This book is not for tweens, or the squeamish. It involves the death of a child, grief, self-mutilation, suicide, drinking, sex, the molestation of a child, and very mature themes. Despite the gritty reality of Breckon’s story it is framed by a fantasy POV- a ghost or angel depending on how you look at it, watching over him as he falls into a self-destructive spiral. This sometimes lightens the mood, and sometimes makes it more eerie. The spirit observing Breckon has her traumas come back to her in waves of repressed memory as she sees his pain.

It’s a very dark novel, but it offers some hope. There are bits of humour, and good friends that make the darkness tolerable. I think this is a book that will be challenged in schools and libraries for being too shocking but I stand by what I said before about the value of books that deal with these issues.

The Gathering by Kelley Armstrong

Kelley Armstrong has wowed me once again with her novel The Gathering. Only a talented author such as herself can weave so much substance into a YA paranormal novel. The main plot is a supernatural thriller story rooted in Native American (& Canadian) folklore. The action is steady, and the tone is dark – with the death of a teen in the first chapter. The novel captured my attention from the beginning and never faltered. The characterization was strong for such an ensemble cast, with everyone having a little more depth than you often see in minor characters. Maya is a narrator that young girls will relate to, and guys will respect. I love that Armstrong is contributing another strong female character to the literary world, someone I think parents will approve of as a role model.

Prejudice is a prevailing theme of the novel. People are discriminated against or stereotyped for being native, newcomers, or tourists. Even the good characters fall into these misconceptions, but Armstrong’s stance against discrimination is clear. Alcoholism and poor parenting are also touched on in a thought provoking manner, but I’m disappointed in the characters for not dealing with this situation better. I was glad that despite other examples of unhealthy families in the novel Maya had well rounded, supportive parents that felt real. I read a blog post recently about how few GOOD parents get much attention in YA and I think hers are well written.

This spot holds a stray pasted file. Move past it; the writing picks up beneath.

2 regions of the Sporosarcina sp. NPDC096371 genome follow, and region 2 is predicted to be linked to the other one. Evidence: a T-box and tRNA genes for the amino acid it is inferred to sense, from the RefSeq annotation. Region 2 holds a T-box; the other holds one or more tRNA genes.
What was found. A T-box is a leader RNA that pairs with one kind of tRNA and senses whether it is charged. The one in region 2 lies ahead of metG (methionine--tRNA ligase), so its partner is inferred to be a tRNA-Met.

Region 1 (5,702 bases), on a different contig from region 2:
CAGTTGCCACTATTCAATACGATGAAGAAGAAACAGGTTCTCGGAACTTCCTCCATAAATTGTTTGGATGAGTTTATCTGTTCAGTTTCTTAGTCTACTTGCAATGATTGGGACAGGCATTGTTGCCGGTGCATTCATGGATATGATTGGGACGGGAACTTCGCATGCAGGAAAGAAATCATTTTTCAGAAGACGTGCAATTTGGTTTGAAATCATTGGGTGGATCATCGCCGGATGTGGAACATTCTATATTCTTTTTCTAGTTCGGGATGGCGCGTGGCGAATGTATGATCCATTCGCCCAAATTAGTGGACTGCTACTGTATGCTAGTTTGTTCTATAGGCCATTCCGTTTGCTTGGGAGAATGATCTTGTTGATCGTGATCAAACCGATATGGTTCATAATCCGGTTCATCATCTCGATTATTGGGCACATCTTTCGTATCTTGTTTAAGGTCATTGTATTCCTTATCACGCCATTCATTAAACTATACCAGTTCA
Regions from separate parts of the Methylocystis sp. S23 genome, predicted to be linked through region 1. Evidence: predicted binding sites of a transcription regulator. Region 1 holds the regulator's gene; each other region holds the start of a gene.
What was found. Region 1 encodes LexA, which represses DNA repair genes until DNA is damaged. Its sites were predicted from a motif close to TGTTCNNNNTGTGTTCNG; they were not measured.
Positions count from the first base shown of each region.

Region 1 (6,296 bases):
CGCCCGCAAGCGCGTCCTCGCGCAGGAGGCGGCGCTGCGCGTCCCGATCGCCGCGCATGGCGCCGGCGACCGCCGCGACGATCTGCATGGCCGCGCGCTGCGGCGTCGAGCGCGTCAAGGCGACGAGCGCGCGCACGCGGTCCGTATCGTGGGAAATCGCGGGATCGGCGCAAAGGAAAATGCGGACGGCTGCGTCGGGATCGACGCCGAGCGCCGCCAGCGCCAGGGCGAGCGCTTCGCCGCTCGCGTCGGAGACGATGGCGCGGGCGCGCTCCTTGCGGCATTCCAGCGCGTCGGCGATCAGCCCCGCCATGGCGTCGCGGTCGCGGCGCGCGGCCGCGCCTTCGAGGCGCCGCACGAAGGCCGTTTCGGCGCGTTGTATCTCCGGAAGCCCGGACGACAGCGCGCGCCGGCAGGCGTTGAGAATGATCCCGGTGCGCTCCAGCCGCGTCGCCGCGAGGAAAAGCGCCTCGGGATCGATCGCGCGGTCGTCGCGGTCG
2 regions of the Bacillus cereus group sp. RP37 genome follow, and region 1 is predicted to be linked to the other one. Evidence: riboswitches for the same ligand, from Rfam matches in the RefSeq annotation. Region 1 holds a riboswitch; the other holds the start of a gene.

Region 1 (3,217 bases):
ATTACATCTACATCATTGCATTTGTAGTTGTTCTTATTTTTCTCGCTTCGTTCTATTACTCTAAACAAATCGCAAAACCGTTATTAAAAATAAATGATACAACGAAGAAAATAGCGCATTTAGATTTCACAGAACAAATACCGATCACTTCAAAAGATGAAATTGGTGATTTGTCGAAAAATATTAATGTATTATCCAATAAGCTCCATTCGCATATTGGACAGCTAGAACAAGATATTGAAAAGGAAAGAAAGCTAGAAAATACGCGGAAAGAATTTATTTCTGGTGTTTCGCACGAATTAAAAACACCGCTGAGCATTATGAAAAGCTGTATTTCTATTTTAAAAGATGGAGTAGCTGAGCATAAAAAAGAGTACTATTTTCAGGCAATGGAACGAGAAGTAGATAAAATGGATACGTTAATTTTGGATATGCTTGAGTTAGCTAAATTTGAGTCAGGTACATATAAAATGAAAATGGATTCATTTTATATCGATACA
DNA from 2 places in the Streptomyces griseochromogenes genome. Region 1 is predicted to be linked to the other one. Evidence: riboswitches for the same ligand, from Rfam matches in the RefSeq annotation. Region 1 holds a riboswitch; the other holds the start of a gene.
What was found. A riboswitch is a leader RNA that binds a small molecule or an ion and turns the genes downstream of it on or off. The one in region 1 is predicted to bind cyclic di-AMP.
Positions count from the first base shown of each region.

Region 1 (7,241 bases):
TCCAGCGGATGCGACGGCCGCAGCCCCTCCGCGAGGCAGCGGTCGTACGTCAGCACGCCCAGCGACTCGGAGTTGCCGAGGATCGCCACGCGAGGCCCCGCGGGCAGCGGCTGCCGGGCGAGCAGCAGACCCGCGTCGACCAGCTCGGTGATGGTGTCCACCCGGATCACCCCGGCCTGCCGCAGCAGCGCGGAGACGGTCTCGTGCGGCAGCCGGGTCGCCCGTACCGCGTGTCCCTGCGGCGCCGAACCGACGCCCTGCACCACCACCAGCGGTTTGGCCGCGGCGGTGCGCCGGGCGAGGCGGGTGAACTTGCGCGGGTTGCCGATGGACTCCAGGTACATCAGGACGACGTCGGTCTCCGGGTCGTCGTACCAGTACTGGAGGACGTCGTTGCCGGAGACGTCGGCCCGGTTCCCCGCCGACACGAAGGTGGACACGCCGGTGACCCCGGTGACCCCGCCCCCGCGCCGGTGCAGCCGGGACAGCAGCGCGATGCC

The challenges of male/female friendship, survivor’s guilt, date rape drugs ,and a number of other issues add a gritty reality to the paranormal tale.

I enjoyed that the novel was very clearly Canadian. As a nominee for the Canadian Library Association book award, I think having a Canadian setting is a point in it’s favour.

For more by Kelley Armstrong see my review of The Summoning

The Unbecoming of Mara Dyer

*I received The Unbecoming of Mara Dyer by Michelle Hodkin for free from Simon & Schuster Canada

I really enjoyed this book, even though I wasn’t thrilled about how it ended. I can’t believe it’s a debut novel!  Hodkin writes suspense really well, and left me eager for clues to Mara’s past.

Mara herself was a great character. Her mental instability, conflicted feelings about boys and loyalty to her family were portrayed
beautifully. I especially enjoyed her struggle with being diagnosed as mentally ill.

The dialogue between Mara and Jamie was more compelling for me than that between her and Noah. It was blunt, sarcastic and fresh.  Hodkin did a fantastic job at describing the roguish appeal of the bad-boy archetype, and I have no doubt many fan girls will fall for him.

This book is great for anyone who likes a combination of suspense and romance.

*Spoiler Alert* *Spoiler Alert* *Spoiler Alert* *Spoiler Alert*

I think that it would have been more successful for me and a brave move
in the current book market to leave out the supernatural part. I think
the book would stay with me longer if there were no supernatural powers.
I think if she had suspected powers and discovered it was madness it
would have been a sharper ending. That’s just me though and the real
ending was acceptable.